Mr. Dickerson and matching the description of a possibly armed person in the area of U.S. 13 and Maple Parkway.

With firearms drawn, the officers commanded Mr. Dickerson to go to the ground. Police said Mr. Dickerson continued not to comply after Cpl. Webster unsuccessfully attempted to kick the suspect in the back of the leg.

As Mr. Dickerson moved onto his hands and knees on the ground before becoming fully prone, Cpl. Webster was seen on dashcam video landing a kick that dropped Mr. Dickerson into an unconscious state.

During the trial, Cpl. Webster testified that he was directing the kick toward Mr. Dickerson’s upper body, but mistakenly struck his head instead.

The officer said he was concerned for police and public safety at the time of an extremely tense and dangerous situation that included reports of several other suspects still at large.

Mr. Dickerson suffered a broken jaw during the incident.

An original resisting arrest charge against Mr. Dickerson in the incident was later dropped.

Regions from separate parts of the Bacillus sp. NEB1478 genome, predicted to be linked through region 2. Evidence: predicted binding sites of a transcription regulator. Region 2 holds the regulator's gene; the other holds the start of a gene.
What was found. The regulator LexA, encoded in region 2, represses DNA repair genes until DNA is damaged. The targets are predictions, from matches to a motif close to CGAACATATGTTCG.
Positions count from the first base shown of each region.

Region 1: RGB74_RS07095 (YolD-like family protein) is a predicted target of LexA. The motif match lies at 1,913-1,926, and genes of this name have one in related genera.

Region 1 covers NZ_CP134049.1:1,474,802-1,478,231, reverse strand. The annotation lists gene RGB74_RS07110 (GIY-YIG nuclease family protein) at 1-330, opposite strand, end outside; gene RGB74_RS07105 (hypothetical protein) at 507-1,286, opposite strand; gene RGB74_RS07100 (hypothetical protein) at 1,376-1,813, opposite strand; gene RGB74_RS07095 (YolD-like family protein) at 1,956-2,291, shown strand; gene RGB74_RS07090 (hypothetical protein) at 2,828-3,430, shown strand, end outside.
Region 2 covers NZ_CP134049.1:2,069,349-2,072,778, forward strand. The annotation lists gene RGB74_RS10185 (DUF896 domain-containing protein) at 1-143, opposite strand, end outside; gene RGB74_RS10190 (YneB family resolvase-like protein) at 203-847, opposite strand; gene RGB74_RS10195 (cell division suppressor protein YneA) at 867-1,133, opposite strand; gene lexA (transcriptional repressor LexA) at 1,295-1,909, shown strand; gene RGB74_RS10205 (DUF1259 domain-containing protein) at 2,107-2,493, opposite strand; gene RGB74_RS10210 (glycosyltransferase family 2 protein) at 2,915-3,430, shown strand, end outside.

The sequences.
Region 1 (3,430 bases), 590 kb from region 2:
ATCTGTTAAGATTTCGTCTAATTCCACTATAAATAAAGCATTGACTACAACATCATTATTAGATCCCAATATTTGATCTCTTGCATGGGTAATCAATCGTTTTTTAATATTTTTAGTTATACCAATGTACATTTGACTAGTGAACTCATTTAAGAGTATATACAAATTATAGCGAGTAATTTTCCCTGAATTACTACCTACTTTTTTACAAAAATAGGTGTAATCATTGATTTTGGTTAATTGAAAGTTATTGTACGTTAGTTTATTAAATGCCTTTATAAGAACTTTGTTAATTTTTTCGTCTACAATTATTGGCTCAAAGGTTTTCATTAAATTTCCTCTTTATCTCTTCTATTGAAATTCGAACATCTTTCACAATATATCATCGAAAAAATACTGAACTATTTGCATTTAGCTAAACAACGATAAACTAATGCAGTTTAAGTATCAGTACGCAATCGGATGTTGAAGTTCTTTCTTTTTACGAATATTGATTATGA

The prosecution argued that the kick to the jaw was excessive and that Mr. Dickerson was complying with orders when he was struck.

“I hope in some small way, at least, this is a general deterrent,” said Deputy Attorney General Mark Denney Jr., who co-prosecuted the case with Danielle Brennan. “We hope that police officers see that if there’s a situation where the state feels that they’ve broken the law, they’re going to be held to account.”

Declined plea agreement

Before the trial began, Cpl. Webster declined the prosecution’s offer to plead guilty to misdemeanor third-degree assault, surrendering all law enforcement certifications and agreeing never to serve as a police officer again.